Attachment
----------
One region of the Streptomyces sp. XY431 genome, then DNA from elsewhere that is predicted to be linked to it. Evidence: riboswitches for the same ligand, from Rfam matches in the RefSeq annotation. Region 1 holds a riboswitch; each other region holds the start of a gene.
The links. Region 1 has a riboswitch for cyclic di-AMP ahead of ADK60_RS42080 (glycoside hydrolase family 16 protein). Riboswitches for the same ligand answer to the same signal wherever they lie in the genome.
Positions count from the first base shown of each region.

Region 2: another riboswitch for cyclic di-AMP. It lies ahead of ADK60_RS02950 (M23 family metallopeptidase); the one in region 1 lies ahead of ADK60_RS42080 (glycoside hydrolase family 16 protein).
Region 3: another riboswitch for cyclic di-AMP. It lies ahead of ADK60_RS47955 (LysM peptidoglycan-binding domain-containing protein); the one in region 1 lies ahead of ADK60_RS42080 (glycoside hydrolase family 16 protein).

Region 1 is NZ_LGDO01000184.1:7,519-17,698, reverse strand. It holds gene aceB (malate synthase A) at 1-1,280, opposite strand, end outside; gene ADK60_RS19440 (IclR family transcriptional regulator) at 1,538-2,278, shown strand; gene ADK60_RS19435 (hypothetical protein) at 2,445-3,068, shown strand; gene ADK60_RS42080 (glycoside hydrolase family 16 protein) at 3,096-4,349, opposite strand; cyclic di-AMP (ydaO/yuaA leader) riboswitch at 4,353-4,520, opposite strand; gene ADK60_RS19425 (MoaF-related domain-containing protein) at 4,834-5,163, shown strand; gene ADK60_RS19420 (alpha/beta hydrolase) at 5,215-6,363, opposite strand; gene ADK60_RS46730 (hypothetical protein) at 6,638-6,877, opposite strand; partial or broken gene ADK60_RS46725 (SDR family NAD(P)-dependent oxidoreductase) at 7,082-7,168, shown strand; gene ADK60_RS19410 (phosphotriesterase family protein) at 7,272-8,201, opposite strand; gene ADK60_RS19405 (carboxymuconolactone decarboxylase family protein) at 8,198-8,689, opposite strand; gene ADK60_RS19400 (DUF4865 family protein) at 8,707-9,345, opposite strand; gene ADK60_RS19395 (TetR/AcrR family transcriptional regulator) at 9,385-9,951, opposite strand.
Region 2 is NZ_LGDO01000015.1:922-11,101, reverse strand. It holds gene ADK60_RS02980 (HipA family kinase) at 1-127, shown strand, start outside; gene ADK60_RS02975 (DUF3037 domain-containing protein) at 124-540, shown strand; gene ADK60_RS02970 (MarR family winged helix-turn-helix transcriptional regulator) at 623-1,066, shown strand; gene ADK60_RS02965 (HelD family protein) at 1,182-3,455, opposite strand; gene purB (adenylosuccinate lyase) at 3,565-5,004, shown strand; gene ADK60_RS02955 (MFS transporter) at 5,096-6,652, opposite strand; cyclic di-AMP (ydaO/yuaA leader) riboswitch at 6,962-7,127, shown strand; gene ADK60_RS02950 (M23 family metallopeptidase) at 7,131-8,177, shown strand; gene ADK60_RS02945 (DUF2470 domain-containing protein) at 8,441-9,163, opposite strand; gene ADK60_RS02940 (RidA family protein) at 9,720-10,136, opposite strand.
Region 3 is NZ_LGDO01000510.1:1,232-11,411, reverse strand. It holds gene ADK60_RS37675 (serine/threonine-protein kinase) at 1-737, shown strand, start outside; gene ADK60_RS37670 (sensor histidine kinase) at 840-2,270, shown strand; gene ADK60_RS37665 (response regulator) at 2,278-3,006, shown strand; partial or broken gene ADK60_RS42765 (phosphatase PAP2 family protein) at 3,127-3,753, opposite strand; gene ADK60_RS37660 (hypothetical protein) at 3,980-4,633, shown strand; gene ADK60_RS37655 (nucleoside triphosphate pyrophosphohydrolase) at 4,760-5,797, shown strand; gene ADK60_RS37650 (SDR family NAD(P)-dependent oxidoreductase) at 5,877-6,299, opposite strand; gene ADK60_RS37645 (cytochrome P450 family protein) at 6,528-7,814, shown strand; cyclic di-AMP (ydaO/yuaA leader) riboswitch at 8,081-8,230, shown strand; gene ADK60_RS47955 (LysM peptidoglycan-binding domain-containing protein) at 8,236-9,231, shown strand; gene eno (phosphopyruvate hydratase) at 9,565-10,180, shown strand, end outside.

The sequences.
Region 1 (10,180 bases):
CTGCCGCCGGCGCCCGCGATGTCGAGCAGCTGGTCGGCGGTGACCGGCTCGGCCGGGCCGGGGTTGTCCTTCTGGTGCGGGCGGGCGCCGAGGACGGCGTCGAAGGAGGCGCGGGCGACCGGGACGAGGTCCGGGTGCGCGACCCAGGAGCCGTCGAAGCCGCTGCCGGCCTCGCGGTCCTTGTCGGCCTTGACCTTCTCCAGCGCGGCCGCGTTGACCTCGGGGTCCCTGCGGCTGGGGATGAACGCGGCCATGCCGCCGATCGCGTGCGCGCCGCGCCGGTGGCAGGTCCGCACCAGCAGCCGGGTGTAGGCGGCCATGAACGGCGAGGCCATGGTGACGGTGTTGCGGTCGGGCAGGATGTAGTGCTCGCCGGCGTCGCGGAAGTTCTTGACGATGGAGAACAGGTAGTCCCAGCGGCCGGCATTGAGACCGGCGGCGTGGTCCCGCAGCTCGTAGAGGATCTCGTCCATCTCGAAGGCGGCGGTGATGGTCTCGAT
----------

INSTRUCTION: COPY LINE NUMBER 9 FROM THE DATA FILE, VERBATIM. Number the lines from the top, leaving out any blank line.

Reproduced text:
The sequences.